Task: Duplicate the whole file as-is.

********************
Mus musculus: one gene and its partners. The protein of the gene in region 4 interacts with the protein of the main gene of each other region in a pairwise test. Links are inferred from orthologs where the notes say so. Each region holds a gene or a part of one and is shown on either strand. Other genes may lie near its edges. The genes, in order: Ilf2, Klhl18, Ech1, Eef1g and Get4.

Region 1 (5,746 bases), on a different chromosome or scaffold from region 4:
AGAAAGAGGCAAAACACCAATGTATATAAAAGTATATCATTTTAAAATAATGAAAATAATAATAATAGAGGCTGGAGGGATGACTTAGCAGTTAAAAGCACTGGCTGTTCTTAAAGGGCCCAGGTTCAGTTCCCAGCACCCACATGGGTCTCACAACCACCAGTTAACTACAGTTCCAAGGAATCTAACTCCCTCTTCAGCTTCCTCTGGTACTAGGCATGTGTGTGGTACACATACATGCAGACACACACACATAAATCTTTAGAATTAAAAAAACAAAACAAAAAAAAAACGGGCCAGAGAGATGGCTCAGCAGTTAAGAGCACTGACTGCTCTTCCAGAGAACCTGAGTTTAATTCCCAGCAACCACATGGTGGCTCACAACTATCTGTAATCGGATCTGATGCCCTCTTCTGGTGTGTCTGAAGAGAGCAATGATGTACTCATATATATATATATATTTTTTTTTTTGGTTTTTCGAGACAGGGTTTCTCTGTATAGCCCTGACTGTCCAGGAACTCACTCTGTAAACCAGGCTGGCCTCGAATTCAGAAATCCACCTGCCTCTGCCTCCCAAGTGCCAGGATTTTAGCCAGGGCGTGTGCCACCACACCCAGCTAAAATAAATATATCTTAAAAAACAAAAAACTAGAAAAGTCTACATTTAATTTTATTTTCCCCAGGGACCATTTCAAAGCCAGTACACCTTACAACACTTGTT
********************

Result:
Mus musculus: one gene and its partners. The protein of the gene in region 4 interacts with the protein of the main gene of each other region in a pairwise test. Links are inferred from orthologs where the notes say so. Each region holds a gene or a part of one and is shown on either strand. Other genes may lie near its edges. The genes, in order: Ilf2, Klhl18, Ech1, Eef1g and Get4.

Region 1 (5,746 bases), on a different chromosome or scaffold from region 4:
AGAAAGAGGCAAAACACCAATGTATATAAAAGTATATCATTTTAAAATAATGAAAATAATAATAATAGAGGCTGGAGGGATGACTTAGCAGTTAAAAGCACTGGCTGTTCTTAAAGGGCCCAGGTTCAGTTCCCAGCACCCACATGGGTCTCACAACCACCAGTTAACTACAGTTCCAAGGAATCTAACTCCCTCTTCAGCTTCCTCTGGTACTAGGCATGTGTGTGGTACACATACATGCAGACACACACACATAAATCTTTAGAATTAAAAAAACAAAACAAAAAAAAAACGGGCCAGAGAGATGGCTCAGCAGTTAAGAGCACTGACTGCTCTTCCAGAGAACCTGAGTTTAATTCCCAGCAACCACATGGTGGCTCACAACTATCTGTAATCGGATCTGATGCCCTCTTCTGGTGTGTCTGAAGAGAGCAATGATGTACTCATATATATATATATATTTTTTTTTTTGGTTTTTCGAGACAGGGTTTCTCTGTATAGCCCTGACTGTCCAGGAACTCACTCTGTAAACCAGGCTGGCCTCGAATTCAGAAATCCACCTGCCTCTGCCTCCCAAGTGCCAGGATTTTAGCCAGGGCGTGTGCCACCACACCCAGCTAAAATAAATATATCTTAAAAAACAAAAAACTAGAAAAGTCTACATTTAATTTTATTTTCCCCAGGGACCATTTCAAAGCCAGTACACCTTACAACACTTGTT